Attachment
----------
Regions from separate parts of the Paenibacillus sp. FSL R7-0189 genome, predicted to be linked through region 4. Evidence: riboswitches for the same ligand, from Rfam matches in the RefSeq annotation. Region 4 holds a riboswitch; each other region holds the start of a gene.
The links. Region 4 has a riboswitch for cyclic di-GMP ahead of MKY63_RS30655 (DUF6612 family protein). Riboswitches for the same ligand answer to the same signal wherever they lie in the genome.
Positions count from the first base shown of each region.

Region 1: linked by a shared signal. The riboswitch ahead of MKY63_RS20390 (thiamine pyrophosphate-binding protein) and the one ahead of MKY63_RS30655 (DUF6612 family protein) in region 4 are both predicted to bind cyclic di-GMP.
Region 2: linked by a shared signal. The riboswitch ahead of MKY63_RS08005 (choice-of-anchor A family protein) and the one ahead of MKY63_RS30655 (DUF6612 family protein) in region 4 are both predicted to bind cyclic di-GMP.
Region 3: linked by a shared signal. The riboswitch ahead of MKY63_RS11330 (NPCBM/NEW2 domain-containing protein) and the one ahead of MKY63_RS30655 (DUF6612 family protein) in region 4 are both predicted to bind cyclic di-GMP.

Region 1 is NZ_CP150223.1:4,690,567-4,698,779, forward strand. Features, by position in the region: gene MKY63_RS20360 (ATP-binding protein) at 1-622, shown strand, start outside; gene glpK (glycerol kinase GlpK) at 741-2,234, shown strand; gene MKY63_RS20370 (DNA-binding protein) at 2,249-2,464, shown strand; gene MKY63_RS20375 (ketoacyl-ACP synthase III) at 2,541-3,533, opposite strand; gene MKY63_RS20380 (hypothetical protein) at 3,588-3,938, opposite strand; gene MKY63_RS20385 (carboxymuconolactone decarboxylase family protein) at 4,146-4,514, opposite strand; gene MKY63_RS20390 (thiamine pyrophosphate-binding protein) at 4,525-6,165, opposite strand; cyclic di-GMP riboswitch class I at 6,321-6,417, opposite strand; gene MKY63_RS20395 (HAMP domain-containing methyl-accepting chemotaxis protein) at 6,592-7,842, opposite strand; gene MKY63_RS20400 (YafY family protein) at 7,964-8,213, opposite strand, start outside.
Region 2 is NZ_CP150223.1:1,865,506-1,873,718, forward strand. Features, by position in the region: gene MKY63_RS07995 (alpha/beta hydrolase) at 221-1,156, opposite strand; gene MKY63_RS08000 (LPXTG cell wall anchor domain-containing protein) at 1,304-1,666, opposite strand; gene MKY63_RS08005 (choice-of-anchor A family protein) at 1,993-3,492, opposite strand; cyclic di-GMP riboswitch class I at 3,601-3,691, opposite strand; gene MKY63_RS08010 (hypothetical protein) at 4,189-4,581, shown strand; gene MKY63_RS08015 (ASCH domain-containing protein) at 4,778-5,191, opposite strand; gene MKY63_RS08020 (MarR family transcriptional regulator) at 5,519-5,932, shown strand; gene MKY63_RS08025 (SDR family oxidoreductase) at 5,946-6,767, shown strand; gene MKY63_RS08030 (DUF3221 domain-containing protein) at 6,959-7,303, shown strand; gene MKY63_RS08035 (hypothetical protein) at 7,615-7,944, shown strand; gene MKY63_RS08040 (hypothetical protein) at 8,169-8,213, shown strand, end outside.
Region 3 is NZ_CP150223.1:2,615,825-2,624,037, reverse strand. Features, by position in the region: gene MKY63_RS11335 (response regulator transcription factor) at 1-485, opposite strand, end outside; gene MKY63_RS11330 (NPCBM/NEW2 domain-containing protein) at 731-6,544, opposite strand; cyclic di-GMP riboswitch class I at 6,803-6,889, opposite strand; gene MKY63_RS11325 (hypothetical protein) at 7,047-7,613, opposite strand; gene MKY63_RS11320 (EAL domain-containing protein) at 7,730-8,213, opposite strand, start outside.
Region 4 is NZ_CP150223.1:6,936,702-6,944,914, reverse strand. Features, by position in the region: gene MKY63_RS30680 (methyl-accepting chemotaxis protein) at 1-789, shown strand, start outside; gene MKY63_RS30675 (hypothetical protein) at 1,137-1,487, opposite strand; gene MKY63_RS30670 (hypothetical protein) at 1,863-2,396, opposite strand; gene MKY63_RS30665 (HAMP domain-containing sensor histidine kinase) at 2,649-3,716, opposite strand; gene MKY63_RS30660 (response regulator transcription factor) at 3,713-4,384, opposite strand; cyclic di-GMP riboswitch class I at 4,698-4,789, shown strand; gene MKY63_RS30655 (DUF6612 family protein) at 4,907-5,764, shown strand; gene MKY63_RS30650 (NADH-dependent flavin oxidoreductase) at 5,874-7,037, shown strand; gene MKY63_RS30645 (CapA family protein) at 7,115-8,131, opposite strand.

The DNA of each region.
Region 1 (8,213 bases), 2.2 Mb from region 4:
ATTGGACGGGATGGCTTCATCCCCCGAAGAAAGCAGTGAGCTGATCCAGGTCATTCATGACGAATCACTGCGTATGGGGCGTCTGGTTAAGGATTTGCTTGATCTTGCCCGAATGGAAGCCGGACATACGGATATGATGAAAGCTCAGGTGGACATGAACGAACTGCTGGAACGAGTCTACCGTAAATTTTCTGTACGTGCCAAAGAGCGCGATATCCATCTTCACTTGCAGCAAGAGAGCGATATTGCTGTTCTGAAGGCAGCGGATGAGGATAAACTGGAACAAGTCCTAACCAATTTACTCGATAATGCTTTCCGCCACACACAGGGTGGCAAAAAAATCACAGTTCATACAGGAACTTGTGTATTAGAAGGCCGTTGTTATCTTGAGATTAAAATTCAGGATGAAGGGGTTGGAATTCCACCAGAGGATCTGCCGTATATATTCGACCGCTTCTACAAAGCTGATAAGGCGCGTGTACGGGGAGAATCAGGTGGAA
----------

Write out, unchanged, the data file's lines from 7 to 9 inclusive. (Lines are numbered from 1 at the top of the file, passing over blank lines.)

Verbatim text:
Region 1 is NZ_CP150223.1:4,690,567-4,698,779, forward strand. Features, by position in the region: gene MKY63_RS20360 (ATP-binding protein) at 1-622, shown strand, start outside; gene glpK (glycerol kinase GlpK) at 741-2,234, shown strand; gene MKY63_RS20370 (DNA-binding protein) at 2,249-2,464, shown strand; gene MKY63_RS20375 (ketoacyl-ACP synthase III) at 2,541-3,533, opposite strand; gene MKY63_RS20380 (hypothetical protein) at 3,588-3,938, opposite strand; gene MKY63_RS20385 (carboxymuconolactone decarboxylase family protein) at 4,146-4,514, opposite strand; gene MKY63_RS20390 (thiamine pyrophosphate-binding protein) at 4,525-6,165, opposite strand; cyclic di-GMP riboswitch class I at 6,321-6,417, opposite strand; gene MKY63_RS20395 (HAMP domain-containing methyl-accepting chemotaxis protein) at 6,592-7,842, opposite strand; gene MKY63_RS20400 (YafY family protein) at 7,964-8,213, opposite strand, start outside.
Region 2 is NZ_CP150223.1:1,865,506-1,873,718, forward strand. Features, by position in the region: gene MKY63_RS07995 (alpha/beta hydrolase) at 221-1,156, opposite strand; gene MKY63_RS08000 (LPXTG cell wall anchor domain-containing protein) at 1,304-1,666, opposite strand; gene MKY63_RS08005 (choice-of-anchor A family protein) at 1,993-3,492, opposite strand; cyclic di-GMP riboswitch class I at 3,601-3,691, opposite strand; gene MKY63_RS08010 (hypothetical protein) at 4,189-4,581, shown strand; gene MKY63_RS08015 (ASCH domain-containing protein) at 4,778-5,191, opposite strand; gene MKY63_RS08020 (MarR family transcriptional regulator) at 5,519-5,932, shown strand; gene MKY63_RS08025 (SDR family oxidoreductase) at 5,946-6,767, shown strand; gene MKY63_RS08030 (DUF3221 domain-containing protein) at 6,959-7,303, shown strand; gene MKY63_RS08035 (hypothetical protein) at 7,615-7,944, shown strand; gene MKY63_RS08040 (hypothetical protein) at 8,169-8,213, shown strand, end outside.
Region 3 is NZ_CP150223.1:2,615,825-2,624,037, reverse strand. Features, by position in the region: gene MKY63_RS11335 (response regulator transcription factor) at 1-485, opposite strand, end outside; gene MKY63_RS11330 (NPCBM/NEW2 domain-containing protein) at 731-6,544, opposite strand; cyclic di-GMP riboswitch class I at 6,803-6,889, opposite strand; gene MKY63_RS11325 (hypothetical protein) at 7,047-7,613, opposite strand; gene MKY63_RS11320 (EAL domain-containing protein) at 7,730-8,213, opposite strand, start outside.